This thesis is about generating neural network based controllers for complex robots. When facing such goal, one of the main problems is how to obtain a trained neural network which successfully controls the robot. A promising methodology is that provided by evolutionary robotics. However, up to date, evolutionary methods do not achieve the generation of behaviors for complex robots with a fixed body structure composed of lots of sensors and actuators. For such cases, no satisfactory results exist due to the large search space that the evolutionary algorithm has to face. Furthermore, the boostrap problem doesn't allow convergence on the first generations, preventing the generation of simple solutions with a minimum fitness value that could guide the evolutionary path towards the final solution. Solutions like incremental evolution try to overcome the problem, but they do not scale well in complex robots with lots of devices. The question is then, why natural evolution succeded evolving complex animals, but evolutionary robotics do not. One answer to that question may be that, while natural evolution gradually evolved at the same time the animals body plan, their sensors and actuators, their nervous system, and even their environment, artificial evolution tries to evolve the nervous system for a robot with a fixed given body, sensors and actuators, within a fixed complex environment.
Our proposal states that when, as it happens in most cases, none of the constraints can be relaxed (those are, the robot body, the sensors and actuators, the behavior to implement or the environment), then it will be mandatory the use of external knowledge to guide the evolutionary process. Evolutionary approaches try to avoid the use of such knowledge, also called bias, because it directs the evolutionary search towards specific places of the space, not allowing the algorithm to find its own solutions. In this paper, we advocate instead for the use of bias as an inevitable situation when the robot body, task and environment are complex and fixed.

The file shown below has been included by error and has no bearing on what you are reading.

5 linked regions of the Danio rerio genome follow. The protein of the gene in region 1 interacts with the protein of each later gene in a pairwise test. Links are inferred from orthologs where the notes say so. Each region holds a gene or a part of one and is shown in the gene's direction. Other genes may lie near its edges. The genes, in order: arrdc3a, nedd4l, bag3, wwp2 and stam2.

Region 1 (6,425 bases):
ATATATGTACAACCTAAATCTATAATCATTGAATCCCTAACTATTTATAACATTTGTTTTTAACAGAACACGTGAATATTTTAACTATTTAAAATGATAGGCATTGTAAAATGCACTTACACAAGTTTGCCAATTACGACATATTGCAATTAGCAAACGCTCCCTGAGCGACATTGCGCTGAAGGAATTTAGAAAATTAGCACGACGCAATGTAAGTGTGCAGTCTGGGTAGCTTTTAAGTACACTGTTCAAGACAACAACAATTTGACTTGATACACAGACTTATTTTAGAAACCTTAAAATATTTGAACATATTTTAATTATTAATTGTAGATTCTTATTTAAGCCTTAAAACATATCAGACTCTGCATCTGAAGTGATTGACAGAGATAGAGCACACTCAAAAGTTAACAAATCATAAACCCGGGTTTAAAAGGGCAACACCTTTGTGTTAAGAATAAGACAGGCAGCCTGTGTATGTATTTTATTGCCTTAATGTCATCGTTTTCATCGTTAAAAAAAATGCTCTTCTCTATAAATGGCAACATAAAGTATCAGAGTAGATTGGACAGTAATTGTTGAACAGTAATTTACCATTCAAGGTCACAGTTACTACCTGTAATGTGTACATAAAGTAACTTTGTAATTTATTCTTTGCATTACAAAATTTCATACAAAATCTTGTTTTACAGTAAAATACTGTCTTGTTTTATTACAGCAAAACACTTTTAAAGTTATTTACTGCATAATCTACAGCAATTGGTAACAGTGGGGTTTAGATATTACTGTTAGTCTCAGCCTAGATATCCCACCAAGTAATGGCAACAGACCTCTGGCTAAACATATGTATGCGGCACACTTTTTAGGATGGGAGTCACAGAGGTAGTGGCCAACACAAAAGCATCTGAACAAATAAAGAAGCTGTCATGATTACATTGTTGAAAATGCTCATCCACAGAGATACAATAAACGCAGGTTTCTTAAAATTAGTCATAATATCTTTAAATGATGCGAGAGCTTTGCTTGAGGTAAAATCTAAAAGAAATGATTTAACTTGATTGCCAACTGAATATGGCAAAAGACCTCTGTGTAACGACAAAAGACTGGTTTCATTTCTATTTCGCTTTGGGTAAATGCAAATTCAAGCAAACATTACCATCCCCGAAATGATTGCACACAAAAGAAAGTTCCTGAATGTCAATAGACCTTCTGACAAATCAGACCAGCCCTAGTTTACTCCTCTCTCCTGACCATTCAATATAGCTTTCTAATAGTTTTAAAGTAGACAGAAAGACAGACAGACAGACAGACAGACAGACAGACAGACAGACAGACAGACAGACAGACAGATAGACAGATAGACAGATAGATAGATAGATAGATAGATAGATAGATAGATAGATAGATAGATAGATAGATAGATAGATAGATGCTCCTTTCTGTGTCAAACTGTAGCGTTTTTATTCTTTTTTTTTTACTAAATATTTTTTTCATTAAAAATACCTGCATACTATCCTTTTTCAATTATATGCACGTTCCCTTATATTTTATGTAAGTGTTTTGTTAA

Based on this idea, we develop a modular architecture for evolutionary controllers called DAIR, which allows the selective introduction of bias knowledge in the evolutionary controller. The architecture allows the introduction of external knowledge on selected stages of the evolutionary process, affecting only selected parts of the controller that need to accomodate that information. The evolutionary controller is progressively designed in a series of stages, almost in a quirurgical way, independently of the complexity of the robot (in terms of number of sensors and actuators). This approach allows to avoid the boostrap problem completely, and to obtain a completely distributed controller for the robot using only artificial evolution. We will show how to apply our method in general robots, and then we will apply it to a complex Aibo robot in tasks like walking, standing up, or learning to touch the ground, both in simulation and real robot. Additionally, we will study how the different elements of the architecture build an internal representation of the outside world based on its experiences during the evolutionary process. On a final stage, we will show how a DAIR controller can be influenced from external systems by using a tonic signal